Department of Geosciences

GEOS F493 / F693 - Geodetic Methods

**Note that you don't have to work on LuNGS today! (but you can)**

Today, I will give you synthetic 3 component data and you will invert for parameters of several linear models that we expect in the time series data. If you have experience in Matlab and not much experience in Python, it may be more effective for you to work this out in Matlab.

FICT is a fictitious GPS site near some plate interface. Its long term trend looks like travel to the SSE and during its time it experienced an earthquake on day 413, which set it back to the NNW. There's quite some action in the seasonality, too. This is what the time series looks like in 3 components:

I'd recommend you **start out with recreating this plot**. You can download the data for Matlab here. You can
load this with Python, too:

import scipy.io fict = scipy.io.loadmat('FICT.mat')

I created these time series using a model that is a scaled superposition of:

- y-offset
- gradient (velocity)
- annual sine and cosine
- semiannual sine and cosine
- heaviside function with offset at day 413.

h_vec = [-1 * ones(413, 1); ones(total_days-413+1,1)];

where `total_days`

is the length of the timeseries in one component. This gives you a function that is zero until day 413 and
after day 413. (in Matlab `heaviside(h_vec)`

).
This also gives you an idea of what your time vector, t, should look like: [1 ... total_days].

**Your first task: Write the model equation for 1 component. The equation should contain 7 coefficients. DO NOT SKIP THIS STEP!**

We use the same model (equation) for all three components, but as you can see in the time series, the coefficient values will come out differently. This is easily justified: the same physics affect one site, but they act differently on it depending on the direction.

You now have an understanding of the model and you are aware that you need to find 7 model parameters for each component. How to go about this? Yes, let's try least-squares!

Recall that:

d = G * mAt this stage you can make a huge mistake: trying to solve the problem for all components at once.

To begin with: Your data `d`

will be `dN`

as it is in the `mat`

file. The model parameters `m`

are what you are looking for. `G`

will have to contain model-parameter many columns, and data point many rows. Set `G`

up for a linear fit first:

d = a + b*t

Now solve the inverse problem:

m = G \ dThe backslash operator is probably the most powerful operator in Matlab, which will give you the least-squares solution to your problem. Other possibilities are (Python equivalents exist.):

m = inv(G) * d m = pinv(G) * d m = inv(G'*G) * G' * d ...Your model vector should now contain 2 parameters, a_m, b_m. Modify your plotting routine such that

d = a_m + b_m * tis plotted on top of your North time series (should look similar to the black line in the upper panel of the figure below).

`a,b`

? Convert
the velocity (b) to cm/year.

Once you've got `G`

set up for two of your model components, the expansion to the
5 others should be straightforward: add the scaling factors to `m`

and the (unit) functions
(i.e., unscaled functions) as columns into `G`

. Their order won't matter, as long as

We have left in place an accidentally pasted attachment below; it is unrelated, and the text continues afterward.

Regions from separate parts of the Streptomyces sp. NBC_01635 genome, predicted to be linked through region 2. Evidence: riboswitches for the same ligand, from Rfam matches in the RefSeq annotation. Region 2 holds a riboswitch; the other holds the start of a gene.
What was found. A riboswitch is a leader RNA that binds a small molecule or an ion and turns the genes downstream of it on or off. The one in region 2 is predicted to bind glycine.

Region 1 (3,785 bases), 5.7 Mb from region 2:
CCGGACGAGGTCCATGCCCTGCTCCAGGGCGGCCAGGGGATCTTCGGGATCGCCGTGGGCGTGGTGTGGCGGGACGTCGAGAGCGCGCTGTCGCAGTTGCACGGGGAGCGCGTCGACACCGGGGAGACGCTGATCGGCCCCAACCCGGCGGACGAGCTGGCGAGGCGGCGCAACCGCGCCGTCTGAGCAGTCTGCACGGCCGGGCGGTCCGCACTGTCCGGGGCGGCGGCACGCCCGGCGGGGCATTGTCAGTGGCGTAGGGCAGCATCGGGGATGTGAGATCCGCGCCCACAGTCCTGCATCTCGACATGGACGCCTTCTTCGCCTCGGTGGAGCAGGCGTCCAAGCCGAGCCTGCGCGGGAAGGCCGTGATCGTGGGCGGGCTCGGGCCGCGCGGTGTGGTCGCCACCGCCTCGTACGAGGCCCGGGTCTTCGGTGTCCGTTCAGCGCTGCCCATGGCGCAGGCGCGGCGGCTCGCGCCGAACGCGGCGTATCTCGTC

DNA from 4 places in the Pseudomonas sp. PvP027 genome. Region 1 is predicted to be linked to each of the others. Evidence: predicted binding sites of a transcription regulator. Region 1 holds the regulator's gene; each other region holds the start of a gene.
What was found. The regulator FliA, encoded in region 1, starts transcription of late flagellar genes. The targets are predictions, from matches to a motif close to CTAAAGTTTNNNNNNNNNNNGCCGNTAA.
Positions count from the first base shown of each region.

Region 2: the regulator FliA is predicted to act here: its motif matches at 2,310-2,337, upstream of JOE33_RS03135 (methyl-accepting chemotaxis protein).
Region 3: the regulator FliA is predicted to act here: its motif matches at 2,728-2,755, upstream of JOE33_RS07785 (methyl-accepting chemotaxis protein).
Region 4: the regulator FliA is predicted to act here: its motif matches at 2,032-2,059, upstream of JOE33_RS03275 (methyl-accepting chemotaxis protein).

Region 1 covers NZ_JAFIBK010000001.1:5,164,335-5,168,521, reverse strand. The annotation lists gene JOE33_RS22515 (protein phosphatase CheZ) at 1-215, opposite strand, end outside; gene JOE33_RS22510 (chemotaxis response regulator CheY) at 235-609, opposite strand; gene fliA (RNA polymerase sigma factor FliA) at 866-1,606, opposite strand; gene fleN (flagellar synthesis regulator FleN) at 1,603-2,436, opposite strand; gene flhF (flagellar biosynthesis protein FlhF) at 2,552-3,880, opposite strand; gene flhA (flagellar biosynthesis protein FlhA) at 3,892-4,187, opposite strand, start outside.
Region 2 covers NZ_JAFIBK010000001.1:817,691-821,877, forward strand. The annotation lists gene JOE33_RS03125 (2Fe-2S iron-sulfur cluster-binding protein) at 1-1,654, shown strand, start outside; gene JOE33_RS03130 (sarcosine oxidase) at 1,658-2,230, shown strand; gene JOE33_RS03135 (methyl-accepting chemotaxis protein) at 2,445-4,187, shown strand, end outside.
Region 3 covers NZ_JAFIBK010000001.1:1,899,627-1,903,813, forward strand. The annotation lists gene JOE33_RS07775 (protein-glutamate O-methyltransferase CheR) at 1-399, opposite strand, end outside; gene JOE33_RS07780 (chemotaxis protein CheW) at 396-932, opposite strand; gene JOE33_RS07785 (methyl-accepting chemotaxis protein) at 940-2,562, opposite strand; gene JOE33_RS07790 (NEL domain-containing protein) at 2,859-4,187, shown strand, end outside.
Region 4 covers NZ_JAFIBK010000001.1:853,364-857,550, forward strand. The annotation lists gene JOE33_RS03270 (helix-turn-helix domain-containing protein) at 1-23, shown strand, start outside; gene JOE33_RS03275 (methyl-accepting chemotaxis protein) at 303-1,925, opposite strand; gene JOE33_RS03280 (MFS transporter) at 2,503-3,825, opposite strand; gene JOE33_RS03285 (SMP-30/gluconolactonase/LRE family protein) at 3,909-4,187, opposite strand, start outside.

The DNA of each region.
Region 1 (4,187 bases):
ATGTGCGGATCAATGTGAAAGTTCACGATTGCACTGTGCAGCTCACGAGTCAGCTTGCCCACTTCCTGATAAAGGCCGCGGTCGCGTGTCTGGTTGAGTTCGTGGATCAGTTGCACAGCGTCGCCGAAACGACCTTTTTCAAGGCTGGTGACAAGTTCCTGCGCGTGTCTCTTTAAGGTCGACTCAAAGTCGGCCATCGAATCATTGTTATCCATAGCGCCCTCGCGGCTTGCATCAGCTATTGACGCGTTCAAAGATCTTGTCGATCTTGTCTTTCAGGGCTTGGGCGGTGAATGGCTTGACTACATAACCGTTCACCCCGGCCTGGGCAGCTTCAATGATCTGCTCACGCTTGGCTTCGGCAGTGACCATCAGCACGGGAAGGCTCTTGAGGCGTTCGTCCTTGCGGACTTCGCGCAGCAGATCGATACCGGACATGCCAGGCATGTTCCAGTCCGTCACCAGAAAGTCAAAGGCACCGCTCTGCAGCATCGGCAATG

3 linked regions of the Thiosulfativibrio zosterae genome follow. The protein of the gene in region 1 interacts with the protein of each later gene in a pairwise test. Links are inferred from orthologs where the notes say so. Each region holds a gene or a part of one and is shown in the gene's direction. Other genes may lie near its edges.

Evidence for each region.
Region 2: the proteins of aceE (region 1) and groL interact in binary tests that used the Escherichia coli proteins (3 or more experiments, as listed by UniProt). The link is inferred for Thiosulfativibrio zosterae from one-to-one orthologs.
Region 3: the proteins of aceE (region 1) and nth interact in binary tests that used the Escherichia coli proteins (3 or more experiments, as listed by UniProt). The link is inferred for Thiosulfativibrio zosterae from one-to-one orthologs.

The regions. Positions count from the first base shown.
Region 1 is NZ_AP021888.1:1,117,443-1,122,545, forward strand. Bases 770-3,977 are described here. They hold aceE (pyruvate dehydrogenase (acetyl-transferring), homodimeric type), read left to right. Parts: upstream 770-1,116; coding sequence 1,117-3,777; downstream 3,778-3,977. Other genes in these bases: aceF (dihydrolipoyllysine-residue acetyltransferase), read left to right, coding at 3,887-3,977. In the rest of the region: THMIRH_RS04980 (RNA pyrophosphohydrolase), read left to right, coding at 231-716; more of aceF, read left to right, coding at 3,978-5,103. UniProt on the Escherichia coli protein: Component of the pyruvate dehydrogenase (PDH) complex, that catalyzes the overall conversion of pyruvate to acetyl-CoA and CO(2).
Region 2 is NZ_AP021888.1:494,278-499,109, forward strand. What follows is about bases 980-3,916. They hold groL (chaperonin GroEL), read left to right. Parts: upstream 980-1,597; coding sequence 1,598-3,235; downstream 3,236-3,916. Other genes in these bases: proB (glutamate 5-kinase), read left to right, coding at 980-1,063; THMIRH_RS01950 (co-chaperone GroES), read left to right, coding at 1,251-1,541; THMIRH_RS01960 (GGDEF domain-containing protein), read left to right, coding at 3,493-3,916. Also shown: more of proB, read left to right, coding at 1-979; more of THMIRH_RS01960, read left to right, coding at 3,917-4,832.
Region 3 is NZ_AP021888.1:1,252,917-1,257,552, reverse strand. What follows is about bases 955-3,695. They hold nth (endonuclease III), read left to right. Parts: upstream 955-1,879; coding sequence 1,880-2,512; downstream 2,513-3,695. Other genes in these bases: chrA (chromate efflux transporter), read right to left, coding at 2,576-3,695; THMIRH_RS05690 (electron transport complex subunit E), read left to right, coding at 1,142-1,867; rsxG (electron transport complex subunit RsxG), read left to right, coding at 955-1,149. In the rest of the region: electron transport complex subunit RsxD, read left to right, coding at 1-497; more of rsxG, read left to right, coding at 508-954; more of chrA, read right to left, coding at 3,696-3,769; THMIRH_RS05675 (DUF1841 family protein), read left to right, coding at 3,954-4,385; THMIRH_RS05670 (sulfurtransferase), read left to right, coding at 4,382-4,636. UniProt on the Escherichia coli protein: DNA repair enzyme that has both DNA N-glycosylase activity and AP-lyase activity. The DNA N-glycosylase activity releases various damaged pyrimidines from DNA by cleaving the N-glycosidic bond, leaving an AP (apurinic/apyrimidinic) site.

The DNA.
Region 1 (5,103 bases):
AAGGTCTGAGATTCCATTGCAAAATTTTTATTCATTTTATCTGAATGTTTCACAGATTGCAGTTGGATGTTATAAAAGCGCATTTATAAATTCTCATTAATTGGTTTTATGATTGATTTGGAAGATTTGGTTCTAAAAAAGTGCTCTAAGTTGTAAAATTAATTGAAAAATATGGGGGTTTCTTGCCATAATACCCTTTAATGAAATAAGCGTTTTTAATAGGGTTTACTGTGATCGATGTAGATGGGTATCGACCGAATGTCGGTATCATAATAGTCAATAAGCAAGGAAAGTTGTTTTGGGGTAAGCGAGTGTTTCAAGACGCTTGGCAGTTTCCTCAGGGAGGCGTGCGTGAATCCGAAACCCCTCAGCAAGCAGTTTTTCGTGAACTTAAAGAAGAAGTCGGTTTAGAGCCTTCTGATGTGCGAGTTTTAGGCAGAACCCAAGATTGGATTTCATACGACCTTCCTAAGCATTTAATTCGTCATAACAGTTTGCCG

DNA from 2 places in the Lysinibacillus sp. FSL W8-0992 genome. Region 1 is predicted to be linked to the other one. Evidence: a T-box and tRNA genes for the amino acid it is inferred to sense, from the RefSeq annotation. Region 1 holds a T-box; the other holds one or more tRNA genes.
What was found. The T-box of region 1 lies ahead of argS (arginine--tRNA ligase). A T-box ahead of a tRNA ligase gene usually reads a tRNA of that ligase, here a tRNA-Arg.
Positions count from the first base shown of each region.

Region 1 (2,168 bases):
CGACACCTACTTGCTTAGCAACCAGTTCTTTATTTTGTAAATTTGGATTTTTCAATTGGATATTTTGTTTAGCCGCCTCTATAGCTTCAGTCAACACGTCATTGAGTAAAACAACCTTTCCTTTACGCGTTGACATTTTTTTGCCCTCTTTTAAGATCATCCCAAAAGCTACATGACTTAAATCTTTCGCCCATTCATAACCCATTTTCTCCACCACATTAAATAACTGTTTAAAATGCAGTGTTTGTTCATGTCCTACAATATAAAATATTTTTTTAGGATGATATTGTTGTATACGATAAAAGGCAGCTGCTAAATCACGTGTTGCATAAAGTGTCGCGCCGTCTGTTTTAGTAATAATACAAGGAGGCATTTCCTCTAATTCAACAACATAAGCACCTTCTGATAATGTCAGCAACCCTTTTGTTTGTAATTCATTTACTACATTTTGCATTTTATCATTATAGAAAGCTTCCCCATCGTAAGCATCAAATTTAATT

you keep the order of the respective scaling factors the same. Plot the model over the time series
and it should look like the red line in the upper panel of the figure above (You get that by solving
the forward model, i.e. the equation you've written out at the beginning.)

You are 2 critical steps away from being able to fit all three time series using 1 least squares inversion. Even though I am not giving any covariances here to properly weight the data, recall that the full least-squares solution is:

m = (G'WG)^(-1) * G'WdWhere W could be the inverse of the covariance matrix. Once you think about covariances you should realize that you'd need to invert for all parameters that characterize the time series in your three components at the same time.

With that in the back of your minds you want to set up 1 data vector and 1 design matrix to get 1 model vector. The trick is to think in subsets! Create 1 long column vector containing all your data. The first third will be, maybe, the north component; the middle third will be the east component and the last third could be the vertical component.

This idea maps directly into your result / model vector: The first 7 components will be the ones describing the north time series, the middle 7 components will describe the east time series, and the last 7 components will characterize the vertical.

Understanding and doing this, was the first critical step. The second step involves the proper expansion of
your design matrix `G`

. You will need to add blocks of zeros so that you end up with something
like this:

[ GN 0 0 ] G = [ 0 GE 0 ] [ 0 0 GU ]where

`GN`

is exactly the design matrix you created in section 3. In fact, `GN == GE == GU`

! And
each zero represents a matrix of size of GN filled with zeros.
Create a plot like this one:

**
**

- What is the static offset at day 413 in all 3 components? How does this compare to the "plate motion" or long term velocity?
- What are amplitude and azimuth of the horizontal motion for this event?
- What is the annual sine and cosine amplitude in the vertical component?
- Is this overall a convincing time series, or do you see any issues?

- Your script that runs the inversion and creates the plots (must work!)
- The plot with the fits as jpg, png, pdf (not .fig!)
- Answers to questions in bold in separate document. Please submit full sentences and indicate what question the answer answers. (PDF)

rgrapenthin <at> alaska <dot> edu | Last modified: November 05 2019 17:32.